“I think the market is interpreting the data as it keeping the Fed on the sidelines,” said Brent Schutte, chief investment strategist at Northwestern Mutual Wealth Management, but noted that market volatility could increase in the near term. “Typically, when the Fed is at a turning point, volatility picks up. It happened earlier this year and you saw it in 1994.”
“I would caution investors to get used to it,” he said.
, while , missing expectations. Retail sales for August missed expectations, . Meanwhile, industrial production fell 0.4 percent in August, more than the expected 0.3 percent slide.
“I don’t think the numbers were too far off to sway the Fed one way or the other,” said Randy Frederick, vice president of trading and derivatives at Charles Schwab. “I don’t think we’re going to see a major [move] until we get past the Fed.”
“Retail sales in August were disappointing,” Peter Boockvar, chief market analyst at The Lindsey Group, said in a note to clients. “Bottom line, core sales are up just 2.8% y/o/y which is the slowest pace of gains since March. To put this level into perspective, the 5 yr average is 3.5%. The average seen in the mid 2000’s mortgage equity withdrawal bubble was 5.4% and the late 1990’s average was 5.6%.”
came in unchanged versus an estimated rise of 0.1 percent.
Thursday’s data deluge was the last before the Fed’s policymaking committee begins its two-day meeting on monetary policy. Investors have been closely looking at economic data, evaluating the possibility the central bank raises interest rates.
“The Fed has done a great job of confusing the heck out of everybody,” said Matt Tuttle, CIO at Tuttle Tactical Management. “I don’t think they move [next week]. If they do, I wouldn’t be surprised because they’ve confused everyone so much.”
Market expectations for a rate hike this month are just 12 percent after Thursday’s data release,.
“I think the Fed is in a lose-lose situation. If they hike, then the market is going to have a problem with that because it hasn’t been priced in. If they don’t raise after all the hawkish talk we’ve heard recently, then it raises questions about the Fed’s communication strategy,” said Steve Chiavarone, portfolio manager at Federated Investors. He also noted the weak retail sales data makes a Fed rate hike next week “even more unlikely.”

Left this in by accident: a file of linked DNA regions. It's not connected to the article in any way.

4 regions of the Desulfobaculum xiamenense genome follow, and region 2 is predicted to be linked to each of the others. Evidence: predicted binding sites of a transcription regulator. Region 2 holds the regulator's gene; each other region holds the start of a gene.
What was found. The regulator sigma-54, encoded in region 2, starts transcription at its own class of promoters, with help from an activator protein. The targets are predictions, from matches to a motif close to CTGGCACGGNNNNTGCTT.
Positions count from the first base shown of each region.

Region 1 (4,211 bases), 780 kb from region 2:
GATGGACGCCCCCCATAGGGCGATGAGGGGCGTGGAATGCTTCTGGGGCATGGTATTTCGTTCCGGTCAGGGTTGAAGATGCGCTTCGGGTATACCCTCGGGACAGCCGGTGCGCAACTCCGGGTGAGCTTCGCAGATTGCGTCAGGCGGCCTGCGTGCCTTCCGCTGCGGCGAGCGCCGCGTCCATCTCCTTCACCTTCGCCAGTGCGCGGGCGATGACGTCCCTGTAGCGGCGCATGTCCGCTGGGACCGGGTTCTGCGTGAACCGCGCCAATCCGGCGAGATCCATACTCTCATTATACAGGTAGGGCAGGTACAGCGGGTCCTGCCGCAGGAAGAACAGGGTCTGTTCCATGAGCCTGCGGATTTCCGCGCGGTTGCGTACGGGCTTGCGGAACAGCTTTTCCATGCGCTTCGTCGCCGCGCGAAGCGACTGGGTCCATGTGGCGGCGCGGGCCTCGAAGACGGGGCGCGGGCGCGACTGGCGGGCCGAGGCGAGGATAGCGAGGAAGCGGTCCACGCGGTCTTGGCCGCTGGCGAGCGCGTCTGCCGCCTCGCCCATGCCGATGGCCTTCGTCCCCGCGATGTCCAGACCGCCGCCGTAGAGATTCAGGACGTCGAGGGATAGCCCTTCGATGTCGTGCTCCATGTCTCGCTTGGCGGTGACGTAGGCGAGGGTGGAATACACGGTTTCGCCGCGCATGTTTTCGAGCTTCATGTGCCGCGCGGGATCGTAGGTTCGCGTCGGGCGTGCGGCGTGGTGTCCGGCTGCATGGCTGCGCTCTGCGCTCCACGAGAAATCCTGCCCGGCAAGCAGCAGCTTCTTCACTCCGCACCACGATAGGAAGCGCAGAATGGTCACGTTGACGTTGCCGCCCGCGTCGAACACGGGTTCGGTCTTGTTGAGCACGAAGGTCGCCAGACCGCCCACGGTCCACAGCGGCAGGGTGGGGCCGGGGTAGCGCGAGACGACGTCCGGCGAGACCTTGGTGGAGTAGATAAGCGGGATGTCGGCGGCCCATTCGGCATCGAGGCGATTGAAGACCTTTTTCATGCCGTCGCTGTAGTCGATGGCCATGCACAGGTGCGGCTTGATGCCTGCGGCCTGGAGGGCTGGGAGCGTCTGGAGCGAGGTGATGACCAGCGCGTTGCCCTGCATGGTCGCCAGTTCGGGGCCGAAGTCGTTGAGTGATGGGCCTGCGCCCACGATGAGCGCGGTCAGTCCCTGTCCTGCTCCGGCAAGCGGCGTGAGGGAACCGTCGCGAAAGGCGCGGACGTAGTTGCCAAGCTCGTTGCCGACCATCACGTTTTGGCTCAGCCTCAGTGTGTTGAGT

U.S. futures pared gains after the economic data release. On Wednesday, U.S. stocks closed mostly lower, with the Dow and S&P posting slightly negative sessions while the Nasdaq rose more than a third of a percent, bolstered by strong gains in Apple.
In oil markets,settled 0.8 percent higher at $43.91 per barrel, . Crude prices fell about 3 percent for a second straight day on Wednesday following a 4.6 million barrel build in U.S. distillates inventories. It was the biggest weekly build since January and put distillate stocks at six-year seasonal highs.
Overseas, European equities closed slightly higher after the Bank of England kept interest rates unchanged. Thefell 0.1 percent to $1.3240 against the dollar after the announcement. The greenback was slightly lower against a basket of currencies, with the near $1.1241 and the around 102.21.
U.S. Treasurys traded mixed, with the two-year note yield lower, around 0.74 percent, and the benchmark 10-year yield higher, around 1.70 percent.
The rose 177.71 points, or 0.99 percent to close at 18,212.48, with Apple leading all components higher.
The gained 21.49 points, or 1.01 percent, to end at 2,147.26, with information technology leading all sectors higher.
About three stocks advanced for every decliner at the New York Stock Exchange, with an exchange volume of 830 million and a composite volume of 3.29 billion at the close
Gold futures forsettled $8.10 lower at $1,318 per ounce.
The, widely considered the best gauge of fear in the market, traded 11.47 percent lower, near 16.06.
—CNBC’s Gina Francolla and Reuters contributed to this report.